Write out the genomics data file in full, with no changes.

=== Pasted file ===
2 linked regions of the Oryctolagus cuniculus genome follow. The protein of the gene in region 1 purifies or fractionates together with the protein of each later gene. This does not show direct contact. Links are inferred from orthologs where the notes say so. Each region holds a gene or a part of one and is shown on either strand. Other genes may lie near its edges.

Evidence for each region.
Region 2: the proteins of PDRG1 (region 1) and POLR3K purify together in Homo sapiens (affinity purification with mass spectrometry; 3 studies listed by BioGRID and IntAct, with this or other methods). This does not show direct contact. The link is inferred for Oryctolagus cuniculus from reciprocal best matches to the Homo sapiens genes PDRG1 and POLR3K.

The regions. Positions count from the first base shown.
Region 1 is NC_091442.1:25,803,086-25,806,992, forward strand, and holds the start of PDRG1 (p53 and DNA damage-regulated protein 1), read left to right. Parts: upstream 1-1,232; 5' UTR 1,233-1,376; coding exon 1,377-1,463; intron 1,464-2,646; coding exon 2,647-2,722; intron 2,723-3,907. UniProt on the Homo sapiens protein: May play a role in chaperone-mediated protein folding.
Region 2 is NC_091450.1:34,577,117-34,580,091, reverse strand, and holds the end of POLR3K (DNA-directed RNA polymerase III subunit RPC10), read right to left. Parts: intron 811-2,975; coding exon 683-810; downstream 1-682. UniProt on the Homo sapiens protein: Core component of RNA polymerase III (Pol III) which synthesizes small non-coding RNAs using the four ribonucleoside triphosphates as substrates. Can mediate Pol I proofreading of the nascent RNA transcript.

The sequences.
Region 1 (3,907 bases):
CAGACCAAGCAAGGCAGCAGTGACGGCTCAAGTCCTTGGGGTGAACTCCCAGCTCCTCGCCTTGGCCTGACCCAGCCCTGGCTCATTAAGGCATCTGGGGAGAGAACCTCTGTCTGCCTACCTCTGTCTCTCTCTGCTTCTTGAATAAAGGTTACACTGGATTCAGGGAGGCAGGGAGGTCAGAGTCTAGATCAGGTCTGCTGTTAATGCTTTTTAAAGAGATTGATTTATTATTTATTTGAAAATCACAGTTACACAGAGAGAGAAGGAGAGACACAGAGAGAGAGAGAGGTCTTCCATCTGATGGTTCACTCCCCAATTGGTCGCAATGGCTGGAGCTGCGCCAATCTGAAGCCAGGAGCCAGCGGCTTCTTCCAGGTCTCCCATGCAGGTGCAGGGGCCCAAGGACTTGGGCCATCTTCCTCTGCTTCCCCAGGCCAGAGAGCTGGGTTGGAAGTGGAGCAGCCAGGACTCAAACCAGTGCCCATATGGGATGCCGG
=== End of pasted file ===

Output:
2 linked regions of the Oryctolagus cuniculus genome follow. The protein of the gene in region 1 purifies or fractionates together with the protein of each later gene. This does not show direct contact. Links are inferred from orthologs where the notes say so. Each region holds a gene or a part of one and is shown on either strand. Other genes may lie near its edges.

Evidence for each region.
Region 2: the proteins of PDRG1 (region 1) and POLR3K purify together in Homo sapiens (affinity purification with mass spectrometry; 3 studies listed by BioGRID and IntAct, with this or other methods). This does not show direct contact. The link is inferred for Oryctolagus cuniculus from reciprocal best matches to the Homo sapiens genes PDRG1 and POLR3K.

The regions. Positions count from the first base shown.
Region 1 is NC_091442.1:25,803,086-25,806,992, forward strand, and holds the start of PDRG1 (p53 and DNA damage-regulated protein 1), read left to right. Parts: upstream 1-1,232; 5' UTR 1,233-1,376; coding exon 1,377-1,463; intron 1,464-2,646; coding exon 2,647-2,722; intron 2,723-3,907. UniProt on the Homo sapiens protein: May play a role in chaperone-mediated protein folding.
Region 2 is NC_091450.1:34,577,117-34,580,091, reverse strand, and holds the end of POLR3K (DNA-directed RNA polymerase III subunit RPC10), read right to left. Parts: intron 811-2,975; coding exon 683-810; downstream 1-682. UniProt on the Homo sapiens protein: Core component of RNA polymerase III (Pol III) which synthesizes small non-coding RNAs using the four ribonucleoside triphosphates as substrates. Can mediate Pol I proofreading of the nascent RNA transcript.

The sequences.
Region 1 (3,907 bases):
CAGACCAAGCAAGGCAGCAGTGACGGCTCAAGTCCTTGGGGTGAACTCCCAGCTCCTCGCCTTGGCCTGACCCAGCCCTGGCTCATTAAGGCATCTGGGGAGAGAACCTCTGTCTGCCTACCTCTGTCTCTCTCTGCTTCTTGAATAAAGGTTACACTGGATTCAGGGAGGCAGGGAGGTCAGAGTCTAGATCAGGTCTGCTGTTAATGCTTTTTAAAGAGATTGATTTATTATTTATTTGAAAATCACAGTTACACAGAGAGAGAAGGAGAGACACAGAGAGAGAGAGAGGTCTTCCATCTGATGGTTCACTCCCCAATTGGTCGCAATGGCTGGAGCTGCGCCAATCTGAAGCCAGGAGCCAGCGGCTTCTTCCAGGTCTCCCATGCAGGTGCAGGGGCCCAAGGACTTGGGCCATCTTCCTCTGCTTCCCCAGGCCAGAGAGCTGGGTTGGAAGTGGAGCAGCCAGGACTCAAACCAGTGCCCATATGGGATGCCGG